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Myth Or Fact? Folklore And Home Remedies Tested

Posted on December 8, 2016 by Henry Ford Health Staff

Winter is a breeding ground for cold, flu and other bugs. When all the sniffling, sore throat, stuffy-head stuff shifts into high gear, Americans tend to fall back on old-school wisdom and home remedies in an attempt to prevent or treat symptoms. Whether your trusted remedy is chicken soup for a cold, honey for a cough, or eating an apple a day to avoid getting sick, wouldn’t you like to know if there’s any merit behind it?

“Some of these tales are grounded in truth, but don’t have the data required for scientific proof,” says Soumya Panchagnula, M.D., family medicine doctor at Henry Ford Health. Others – like the persistent myth that a flu shot can cause flu – are flat-out false. Here, Dr. Panchagnula sorts out fact from fiction for six of the most common health myths about cold and flu season.

  1. An apple a day keeps the doctor away. While not true, fruits and vegetables are good for your health. When researchers pitted two groups of people against each other—those who reported eating an apple a day and those who didn’t—they found no difference in the number of doctor visits. They did, however, notice that apple eaters took fewer medications than those who didn’t get a daily dose of the fruit. The adage likely evolved from a desire to get people to eat more fruits and vegetables—at least three to five servings daily. So while eating an apple a day may not keep the doctor away, increasing your fruit and vegetable intake is good for your health.
  2. Chicken soup cures a cold. Somewhat true. Chicken soup has been shown to reduce inflammation and thin nasal mucus. The hot liquid also helps soothe a sore throat. The reality is, it doesn’t much matter which type of soup you choose. Sipping any warm comforting soup helps soothe coughs, sore throats and inflammation, and provides needed fluids. While there is no cure for the common cold, chicken soup can help alleviate symptoms.
  3. Honey soothes a cough. True! Adding honey to your tea or swallowing a teaspoon when you have a hacking cough has scientific backing. In fact, both the World Health Organization and the American Academy of Pediatrics recommend honey as a cough suppressant, not only because it works, but also because it gives you the greatest bang for your buck. In a study of children with upper respiratory infection, 1.5 teaspoons of honey decreased cough and improved sleep better than over the counter cough syrups. Scientists believe the antioxidant and antimicrobial properties of honey coat the throat, soothing rawness. The catch: You can’t give honey to children less than 1 because it may contain spores of bacteria that can lead to infant botulism. It also should not be taken daily because honey has sugar, so swallowing a teaspoon daily can lead to cavities.
  4. Cold temperatures bring on cold/flu. Mostly false. People tend to get more viral illnesses when the weather turns colder, but not because of the wind chill. In fact, when researchers took a close look at the issue they found that people living in Antarctica were no more likely to suffer from cold and flu than when the same group of people were living in those in warmer climes. Colds and flu are caused by viruses, and when you spend more time indoors, germs spread more readily which may be why we see higher rates of colds in the colder months of the year.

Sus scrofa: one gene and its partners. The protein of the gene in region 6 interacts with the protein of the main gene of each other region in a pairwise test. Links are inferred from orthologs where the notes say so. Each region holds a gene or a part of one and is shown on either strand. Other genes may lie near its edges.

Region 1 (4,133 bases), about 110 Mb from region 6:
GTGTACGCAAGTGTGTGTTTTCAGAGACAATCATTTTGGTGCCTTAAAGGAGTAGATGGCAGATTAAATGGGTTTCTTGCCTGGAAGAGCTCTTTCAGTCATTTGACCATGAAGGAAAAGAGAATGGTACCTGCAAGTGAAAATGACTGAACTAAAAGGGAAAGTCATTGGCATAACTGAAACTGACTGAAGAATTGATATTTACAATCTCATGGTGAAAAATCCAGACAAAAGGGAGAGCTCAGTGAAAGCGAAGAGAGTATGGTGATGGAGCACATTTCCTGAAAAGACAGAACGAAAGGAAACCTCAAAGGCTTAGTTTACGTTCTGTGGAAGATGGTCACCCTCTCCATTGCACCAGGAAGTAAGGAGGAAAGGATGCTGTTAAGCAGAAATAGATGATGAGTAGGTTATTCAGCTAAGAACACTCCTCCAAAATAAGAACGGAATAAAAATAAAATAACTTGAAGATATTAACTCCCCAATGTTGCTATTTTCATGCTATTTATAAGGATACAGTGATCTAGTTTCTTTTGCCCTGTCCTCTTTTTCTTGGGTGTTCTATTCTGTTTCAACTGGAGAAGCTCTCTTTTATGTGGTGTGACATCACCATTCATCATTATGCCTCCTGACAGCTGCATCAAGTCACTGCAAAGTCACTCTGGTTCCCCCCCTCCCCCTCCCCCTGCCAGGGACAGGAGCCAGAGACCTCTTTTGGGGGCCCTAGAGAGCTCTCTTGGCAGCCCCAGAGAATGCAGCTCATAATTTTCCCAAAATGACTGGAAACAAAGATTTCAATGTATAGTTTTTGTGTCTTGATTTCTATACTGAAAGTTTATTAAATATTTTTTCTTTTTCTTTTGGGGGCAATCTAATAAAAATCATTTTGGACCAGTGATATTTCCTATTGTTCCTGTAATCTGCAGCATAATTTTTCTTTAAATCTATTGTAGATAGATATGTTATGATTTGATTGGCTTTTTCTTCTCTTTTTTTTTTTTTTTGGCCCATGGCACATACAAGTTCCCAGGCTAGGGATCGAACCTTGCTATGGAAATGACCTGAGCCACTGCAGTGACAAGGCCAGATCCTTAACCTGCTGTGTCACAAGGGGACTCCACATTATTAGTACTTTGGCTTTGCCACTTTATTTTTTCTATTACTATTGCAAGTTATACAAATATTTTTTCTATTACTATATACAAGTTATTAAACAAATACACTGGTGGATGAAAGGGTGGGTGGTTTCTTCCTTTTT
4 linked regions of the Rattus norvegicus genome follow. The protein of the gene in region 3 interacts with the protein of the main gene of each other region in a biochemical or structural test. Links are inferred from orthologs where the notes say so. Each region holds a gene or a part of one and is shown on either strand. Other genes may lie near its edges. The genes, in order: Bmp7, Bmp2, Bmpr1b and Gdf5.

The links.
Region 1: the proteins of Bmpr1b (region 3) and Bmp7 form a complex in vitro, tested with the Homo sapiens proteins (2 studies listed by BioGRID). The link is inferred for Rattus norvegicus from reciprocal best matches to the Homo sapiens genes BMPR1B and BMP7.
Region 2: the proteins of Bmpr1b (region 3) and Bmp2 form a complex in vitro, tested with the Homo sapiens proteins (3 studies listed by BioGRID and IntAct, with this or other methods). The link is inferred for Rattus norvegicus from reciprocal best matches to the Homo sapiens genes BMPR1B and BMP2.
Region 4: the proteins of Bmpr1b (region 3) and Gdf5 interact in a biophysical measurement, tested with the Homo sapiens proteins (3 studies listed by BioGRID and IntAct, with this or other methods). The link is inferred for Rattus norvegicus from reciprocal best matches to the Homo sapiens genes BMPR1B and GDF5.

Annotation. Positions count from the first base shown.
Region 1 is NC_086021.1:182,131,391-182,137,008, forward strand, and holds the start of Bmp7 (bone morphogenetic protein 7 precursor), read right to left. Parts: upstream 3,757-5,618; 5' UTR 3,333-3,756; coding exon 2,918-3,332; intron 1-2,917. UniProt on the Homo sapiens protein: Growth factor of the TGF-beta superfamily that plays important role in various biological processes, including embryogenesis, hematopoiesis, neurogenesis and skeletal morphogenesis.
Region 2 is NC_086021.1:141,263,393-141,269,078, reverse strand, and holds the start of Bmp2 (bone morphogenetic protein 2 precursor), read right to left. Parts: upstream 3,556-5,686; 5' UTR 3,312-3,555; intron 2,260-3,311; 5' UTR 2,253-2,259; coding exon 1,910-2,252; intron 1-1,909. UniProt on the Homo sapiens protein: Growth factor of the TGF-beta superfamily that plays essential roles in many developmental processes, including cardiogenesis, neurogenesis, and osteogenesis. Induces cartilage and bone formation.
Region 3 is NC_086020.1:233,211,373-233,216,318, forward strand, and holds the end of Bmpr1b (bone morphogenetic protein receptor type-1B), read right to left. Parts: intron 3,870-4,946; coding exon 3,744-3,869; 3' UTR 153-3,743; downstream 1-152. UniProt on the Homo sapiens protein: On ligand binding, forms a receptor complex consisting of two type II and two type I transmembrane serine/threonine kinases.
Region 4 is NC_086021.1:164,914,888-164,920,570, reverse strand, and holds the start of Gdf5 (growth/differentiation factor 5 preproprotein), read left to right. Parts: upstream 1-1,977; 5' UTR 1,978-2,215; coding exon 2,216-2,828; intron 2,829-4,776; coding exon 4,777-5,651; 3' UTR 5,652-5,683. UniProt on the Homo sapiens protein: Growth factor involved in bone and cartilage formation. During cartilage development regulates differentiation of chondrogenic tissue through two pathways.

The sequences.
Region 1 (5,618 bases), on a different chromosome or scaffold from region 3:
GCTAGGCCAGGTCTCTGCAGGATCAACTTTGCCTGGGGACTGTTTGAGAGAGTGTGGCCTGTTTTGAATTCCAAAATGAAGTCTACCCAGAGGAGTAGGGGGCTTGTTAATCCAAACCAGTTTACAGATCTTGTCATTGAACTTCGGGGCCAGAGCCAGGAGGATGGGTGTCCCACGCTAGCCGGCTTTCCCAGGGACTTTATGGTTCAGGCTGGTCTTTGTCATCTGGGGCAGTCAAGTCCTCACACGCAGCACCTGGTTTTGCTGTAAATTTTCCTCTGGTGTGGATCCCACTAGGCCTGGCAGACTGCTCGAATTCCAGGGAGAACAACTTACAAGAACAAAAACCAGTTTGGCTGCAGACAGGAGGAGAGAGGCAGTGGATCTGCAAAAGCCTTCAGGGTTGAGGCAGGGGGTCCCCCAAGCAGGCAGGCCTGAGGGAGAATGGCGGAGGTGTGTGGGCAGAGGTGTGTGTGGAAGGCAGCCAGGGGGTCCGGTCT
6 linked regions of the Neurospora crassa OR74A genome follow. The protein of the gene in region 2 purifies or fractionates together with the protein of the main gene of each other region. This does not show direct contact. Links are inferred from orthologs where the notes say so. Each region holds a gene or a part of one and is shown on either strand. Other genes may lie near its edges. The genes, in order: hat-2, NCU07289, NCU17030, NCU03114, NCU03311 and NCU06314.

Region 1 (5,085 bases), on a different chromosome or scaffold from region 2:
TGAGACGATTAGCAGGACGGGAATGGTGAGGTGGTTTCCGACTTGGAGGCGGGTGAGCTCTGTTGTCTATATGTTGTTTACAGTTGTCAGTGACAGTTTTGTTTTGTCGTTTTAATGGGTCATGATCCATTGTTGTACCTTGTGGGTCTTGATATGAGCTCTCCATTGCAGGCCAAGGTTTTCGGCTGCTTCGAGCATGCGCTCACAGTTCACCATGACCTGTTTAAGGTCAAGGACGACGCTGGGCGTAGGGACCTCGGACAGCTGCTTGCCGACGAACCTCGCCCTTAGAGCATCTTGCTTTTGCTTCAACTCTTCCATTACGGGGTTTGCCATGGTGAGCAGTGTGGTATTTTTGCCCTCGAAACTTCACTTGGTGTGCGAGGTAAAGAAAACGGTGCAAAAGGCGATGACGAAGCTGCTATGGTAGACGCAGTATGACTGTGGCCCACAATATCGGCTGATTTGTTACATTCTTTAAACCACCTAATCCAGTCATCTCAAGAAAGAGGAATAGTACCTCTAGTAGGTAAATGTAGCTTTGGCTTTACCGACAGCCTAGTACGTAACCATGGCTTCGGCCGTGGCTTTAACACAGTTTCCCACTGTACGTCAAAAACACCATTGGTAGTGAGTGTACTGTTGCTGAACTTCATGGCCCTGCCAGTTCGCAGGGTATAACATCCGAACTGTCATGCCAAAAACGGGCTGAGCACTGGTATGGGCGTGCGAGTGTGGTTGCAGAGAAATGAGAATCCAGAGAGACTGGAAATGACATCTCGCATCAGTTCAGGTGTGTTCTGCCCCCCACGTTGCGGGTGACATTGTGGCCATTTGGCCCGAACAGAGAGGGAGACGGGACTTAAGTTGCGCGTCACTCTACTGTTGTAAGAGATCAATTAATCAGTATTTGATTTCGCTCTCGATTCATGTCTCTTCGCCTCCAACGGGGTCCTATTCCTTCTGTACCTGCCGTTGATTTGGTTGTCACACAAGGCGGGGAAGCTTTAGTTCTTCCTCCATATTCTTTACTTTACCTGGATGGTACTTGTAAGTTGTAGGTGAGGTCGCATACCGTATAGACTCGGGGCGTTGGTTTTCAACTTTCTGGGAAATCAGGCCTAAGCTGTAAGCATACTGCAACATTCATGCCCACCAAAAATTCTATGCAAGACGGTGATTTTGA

5. Feed a cold, starve a fever. True for a cold, false for a fever. The reality is, you should feed both. When you’re under the weather, your body needs energy to bolster your immune system and fight off infection. More important than food though, is fluid. When people are very ill in the hospital, doctors’ first response is to give them fluids. If you’re sick, but not hungry, you don’t have to force yourself to eat, but you should always drink plenty of fluids. Water, of course, but also tea, broth or soup. If you struggle with heart failure or kidney problems talk with your doctor about the amount of fluids you should be drinking.
  6. The flu shot causes the flu. Not true. People who get the flu shot may experience redness and soreness at the injection site. They might even suffer from headaches, muscle aches and a low-grade fever. But they won’t contract the flu from the vaccine. In fact, a study found that whether people receive the flu shot or a shot with salt-water solution, they experienced the same post-vaccination symptoms (cough, runny nose and fever). That’s not to say that people who get the vaccine won’t get the flu. Since the typical flu vaccine contains four strains of the virus, depending on what was most prevalent the year before, there’s always the chance you can get infected with a different strain. Nevertheless, a flu shot is still the best way to prevent the spread of the flu.

It’s worth noting that if you believe something is going to work, whether it’s chicken soup or a kiss on a boo-boo, chances are, you’re right. The mind is a powerful healing mechanism. But no matter which folkloric remedy you choose, it’s important to talk with your doctor about which home remedies work and which you should ditch. Some “medical” advice passed down through the generations may even be harmful, particularly when combined with certain medications or chronic conditions.

“Even if your doctor doesn’t have the information you’re requesting, he or she can investigate your concerns and guide you accordingly,” says Dr. Panchagnula.

To find a doctor or make an appointment, visit or call 1-800-HENRYFORD (436-7936).

Dr. Soumya Panchagnula is a family medicine doctor seeing patients of all ages at Henry Ford Medical Center – Royal Oak.

Categories : FeelWell

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